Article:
Paul Tuthill

Pioneer Valley Bureau Chief

Paul Tuthill is WAMC’s Pioneer Valley Bureau Chief. He’s been covering news, everything from politics and government corruption to natural disasters and the arts, in western Massachusetts since 2007. Before joining WAMC, Paul was a reporter and anchor at WRKO in Boston.  He was news director for more than a decade at WTAG in Worcester.  Paul has won more than two dozen Associated Press Broadcast Awards. He won an Edward R. Murrow award for reporting on veterans’ healthcare for WAMC in 2011.  Born and raised in western New York, Paul did his first radio reporting while he was a student at the University of Rochester.

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Flower shows are a popular way to escape the winter blahs, especially this year with the snowpack so slow to melt.  The flower show at Mount Holyoke College has been a campus and community fixture for more than half a century.

On the last full day of winter, Sherry Edelstein drove down from Keene, New Hampshire to visit the flower show at the Talcott Greenhouse on the Mount Holyoke campus in South Hadley, Massachusetts.

" I am just starved for color and warmth and spring and beautiful flowers and the smell of the earth. I am just in rapture here," she said.


A city in western Massachusetts is launching a unique program to encourage landlords to live in the multi-family homes they purchase.

 The buyer of a three-family home in one of three designated neighborhoods in the city of Chicopee could receive $16,000 from the city towards the down payment.  The catch?  They must agree to live in one of the apartments of that house.

Michael Gordon, Springfield Republican-Masslive

Massachusetts Lt. Gov. Karyn Polito today visited Northampton to talk with local officials about the commitment the administration of Gov. Charlie Baker is making to the state’s cities and towns.

Polito said the administration is working to develop specific “community compacts” with local governments that will be used as a guide when awarding state grants to fund local projects.

" The idea of the compact is to make sure we are spreading state funds throughout  our commonwealth and the money does not just land in Boston," she said.

Anti-poverty activists in western Massachusetts today are launching a living wage campaign in Springfield.  A public event to explain the effort begins at 4 pm at the Springfield Central Library.  WAMC’s Pioneer Valley Bureau Chief Paul Tuthill spoke with Kitty Callaghan, a founding member of  Living Wage Western Massachusetts.


Public health advocates today marked 20 years of activism in Springfield, Massachusetts by promoting an initiative to dramatically improve the overall health of the city’s population.

 Public health professionals want to reduce infant mortality, obesity, asthma, heart disease, and other largely preventable health problems in Springfield in a span of just one generation. The “Healthiest Springfield 2030” program is part of a national effort to make the United States the healthiest country in the world in 15 years.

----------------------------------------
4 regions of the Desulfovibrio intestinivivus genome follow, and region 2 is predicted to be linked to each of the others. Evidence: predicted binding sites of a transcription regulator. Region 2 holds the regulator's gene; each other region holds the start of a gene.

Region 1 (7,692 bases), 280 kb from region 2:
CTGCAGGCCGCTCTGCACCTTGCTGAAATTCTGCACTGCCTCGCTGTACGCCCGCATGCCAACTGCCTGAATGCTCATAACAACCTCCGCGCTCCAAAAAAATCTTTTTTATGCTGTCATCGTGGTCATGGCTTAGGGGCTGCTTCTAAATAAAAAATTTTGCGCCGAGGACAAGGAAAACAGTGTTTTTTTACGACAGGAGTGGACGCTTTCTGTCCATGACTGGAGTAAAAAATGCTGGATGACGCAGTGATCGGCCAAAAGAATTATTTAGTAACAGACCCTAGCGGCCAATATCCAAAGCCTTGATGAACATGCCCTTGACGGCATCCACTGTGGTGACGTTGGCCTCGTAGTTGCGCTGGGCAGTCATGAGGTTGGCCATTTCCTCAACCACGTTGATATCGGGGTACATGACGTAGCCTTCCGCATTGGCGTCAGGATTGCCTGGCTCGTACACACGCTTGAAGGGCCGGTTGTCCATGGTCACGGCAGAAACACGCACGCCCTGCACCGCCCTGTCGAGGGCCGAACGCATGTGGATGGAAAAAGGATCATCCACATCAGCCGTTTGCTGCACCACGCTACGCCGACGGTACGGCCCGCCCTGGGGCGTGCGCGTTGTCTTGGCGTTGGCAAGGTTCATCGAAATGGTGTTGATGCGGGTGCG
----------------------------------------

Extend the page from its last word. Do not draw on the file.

The Massachusetts Department of Public Utilities has told power companies to warn customers they could be hit with retroactive rate hikes by switching electricity suppliers.

An obscure 15-year old regulation that allows utility companies to retroactively raise rates for customers who change electricity suppliers in order to lower their energy bills has come under fire from elected officials and consumer advocates. 

State Representative Jose Tosado of Springfield and other area legislators have called on the DPU to repeal the regulation.

Early signs point to a crowded field of candidates this year for mayor in Springfield, Massachusetts.

A total of seven people took out nomination papers for mayor in the first few days the forms became available.  Among them is three-term incumbent Domenic Sarno, former small business owner Sal Circosta, youth worker Johnnie Ray McKnight, and long time community organizer Michaelann  Bewsee. 

Election Commissioner Gladys Oyola said taking out nomination papers is not the same as being a serious candidate.

The honeymoon may be ending between Beacon Hill Democrats and Massachusetts Republican Governor Charlie Baker.

Opposition is mounting in the legislature to Baker’s plan to end the state’s film tax credit, according to the Boston Globe.   

Baker proposes to phase out the tax credit for movie productions to help fund a doubling of the earned income tax credit for low-wage workers, which he said would boost the state’s economy by $100 million.


A regional substance abuse treatment center that is being forced from its long time location by construction of the MGM Springfield casino may have found a temporary home in the city of Chicopee. 

A top aid to Chicopee Mayor Richard Kos confirmed Friday that talks are underway to place the Western Massachusetts Correctional Alcohol Center in a motel that is currently being used by the state as an emergency shelter for homeless families. 


The group behind the bid to bring the Olympics to Boston is hosting a public meeting Thursday night in western Massachusetts.

Boston2024 is holding a community meeting at the Basketball Hall of Fame in Springfield starting at 6:30 pm to give people a chance to ask questions and offer suggestions about the Olympic bid.   

Political consultant Tony Cignolli said there is skepticism about the Olympics because of the Big Dig, the Boston project that picked the pockets of western Massachusetts taxpayers.